by DICK KEREKES & LEISLA SANSOM
Stage Aurora opened August Wilson’s Pulitzer Prize and Tony Award Winning play “Fences.” The play actually garnered two Tonys, in 1987 for Best Play and again in 2010 for Best Play Revival.
” Fences” is the sixth in the “Pittsburg Cycle,” a series of ten plays that the late Wilson wrote about African-American life during successive decades of the twentieth century. To our knowledge , this is the first Jacksonville production, and as one of his best plays, is one you don’t want to miss.
The setting is Pittsburgh in 1957. Troy Maxson is 53 years old, and a hard-working garbage man. He is married and lives with his wife Rose, and son Cory. The play opens on a happy note, with Troy and Bono, his best buddy of many years, enjoying a few drinks and trading jokes in the front yard.
Troy, though, is unhappy; as a younger man he was a great baseball player in the Negro leagues. He is bitter and feels he was overlooked by the major leagues due to his color. In reality he was in his forties when the color line was broken in baseball by Jackie Robinson in 1945 and Troy, as his wife points out, was just too old for a major league career.
Troy ( Eugene Lindsey, in a brilliant tour de force performance), has issues with his son Cory (Jean Hyppolite gives a strong believable performance), who wants to play football. Troy does not want him to pursue a sports career and insists that he get a job at the A&P. His son Lyons (Joseph Wells) from a previous marriage is 34, a budding musician always coming by to borrow money on Troy’s payday. Bono, (depicted flawlessly by Patric Robinson) is more than a good-times drinking buddy, he cares deeply about his friend.
Troy was able to buy his home with the help of his brother’s disability check for a war injury. Gabriel (Mark Curtis Little, in an excellent portrayal), will make you laugh at his antics, as he frequently faces upward talking to St. Peter or is chasing away personal demons. Yes, you will laugh; but only until you learn he suffered brain damage in combat which has caused his erratic behavior.
Rose (Kaye Kernisant, in a marvelous performance) is Troy’s wife of 18 years and is the glue that holds this marriage together as a strong and devoted woman. In mid play, Troy, “looking for some space, ” impregnates another woman. When the mistress dies in childbirth, Troy brings the baby girl home. Rose somewhat reluctantly agrees to raise the child, but firmly tells Troy that he is in now a “womanless man.” In the final scene of Act Two, six years have passed, and we meet the delightful and well-mannered Raynell, in a charming performance by Dausyn Kernisant.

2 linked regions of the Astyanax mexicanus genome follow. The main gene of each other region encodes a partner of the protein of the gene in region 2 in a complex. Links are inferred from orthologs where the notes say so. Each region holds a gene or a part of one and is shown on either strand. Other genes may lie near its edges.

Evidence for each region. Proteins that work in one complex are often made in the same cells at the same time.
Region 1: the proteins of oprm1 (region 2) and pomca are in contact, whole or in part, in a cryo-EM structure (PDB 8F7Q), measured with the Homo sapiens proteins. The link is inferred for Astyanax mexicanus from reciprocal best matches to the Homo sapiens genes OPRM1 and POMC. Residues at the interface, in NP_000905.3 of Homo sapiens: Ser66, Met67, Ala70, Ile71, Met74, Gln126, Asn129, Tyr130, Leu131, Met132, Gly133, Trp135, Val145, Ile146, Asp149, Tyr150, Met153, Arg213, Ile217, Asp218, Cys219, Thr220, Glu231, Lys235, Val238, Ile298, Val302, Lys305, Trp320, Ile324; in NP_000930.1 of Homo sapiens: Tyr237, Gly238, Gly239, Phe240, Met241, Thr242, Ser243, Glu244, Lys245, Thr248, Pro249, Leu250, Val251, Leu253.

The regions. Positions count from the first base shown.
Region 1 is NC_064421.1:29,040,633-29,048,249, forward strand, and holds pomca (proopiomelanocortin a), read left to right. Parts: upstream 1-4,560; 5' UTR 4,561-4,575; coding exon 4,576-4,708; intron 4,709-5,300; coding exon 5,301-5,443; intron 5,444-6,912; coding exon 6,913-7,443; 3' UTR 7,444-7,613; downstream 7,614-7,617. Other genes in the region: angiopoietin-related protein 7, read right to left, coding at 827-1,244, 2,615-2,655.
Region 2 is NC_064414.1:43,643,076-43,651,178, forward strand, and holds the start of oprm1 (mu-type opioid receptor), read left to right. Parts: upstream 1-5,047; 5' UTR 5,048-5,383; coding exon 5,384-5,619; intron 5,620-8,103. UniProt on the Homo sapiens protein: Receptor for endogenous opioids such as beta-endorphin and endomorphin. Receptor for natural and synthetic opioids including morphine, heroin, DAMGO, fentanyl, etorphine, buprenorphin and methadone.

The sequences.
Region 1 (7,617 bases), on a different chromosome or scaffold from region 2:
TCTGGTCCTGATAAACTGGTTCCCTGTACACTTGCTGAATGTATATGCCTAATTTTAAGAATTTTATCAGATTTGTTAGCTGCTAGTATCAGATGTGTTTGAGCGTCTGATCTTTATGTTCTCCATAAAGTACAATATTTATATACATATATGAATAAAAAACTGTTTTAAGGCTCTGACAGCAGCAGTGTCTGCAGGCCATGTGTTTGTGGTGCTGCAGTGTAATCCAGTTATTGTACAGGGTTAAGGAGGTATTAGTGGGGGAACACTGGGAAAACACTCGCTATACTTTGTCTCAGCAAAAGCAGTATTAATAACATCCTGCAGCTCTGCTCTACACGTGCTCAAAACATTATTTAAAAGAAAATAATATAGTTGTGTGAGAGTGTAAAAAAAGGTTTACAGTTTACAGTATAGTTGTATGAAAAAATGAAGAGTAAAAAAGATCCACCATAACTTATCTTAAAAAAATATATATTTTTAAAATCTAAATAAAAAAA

The title “Fences” refers to the fence that Troy is building around his house. Rose badgers him to build it because she wants to secure what is theirs. With the fence, Troy wants to keep others out, especially the devil and the demon death which he obsessively fears.
The Stage Aurora Set Design and Stage Crew with Edward Hall, Thomas Law, Roxann Hilbert, and Jocelyn Petty have created a picture perfect replica of the 1950’s. The spacious stage includes the facade of a modest brick home with a wooden porch, and with a yard filled with leaves, trees, and greenery, along with some wooden chairs and sawhorses.
The costumes by Sandra Levy-Donawa and Valerie Bailey were from the era, with both casual and formal clothes, that included work clothes for the men and simple patterned dresses for Rose.
This mesmerizing show is two hours and forty-five minutes long (including intermission). In our brief description of the story, we have only highlighted some of the plot since we don’t want to spoil your enjoyment of this production.
Darryl Reuben Hall, the founder and dynamic driving force behind Stage Aurora, has done a marvelous job of casting and directing. He has double cast several of the roles to accommodate work and school schedules; when you go you may see Shauntel Robinson as Rose, Leroy Gordon as Bono, Michael Ward as Cory, Joiakin Joe Foster as Lyons and Jewel Johnson as Raynell.
Wilson is considered one of American’s greatest playwrights, and his two Pulitzer Prizes for Drama bear that out. His plays remarkably depict the comic and tragic aspects of the African-American experience in the Twentieth Century. With “Fences,” The Dual Critics have seen six of the ten plays of the “Pittsburgh Cycle;” we hope all of his work will eventually be produced in the North Florida area.
by DICK KEREKES & LEISLA SANSOM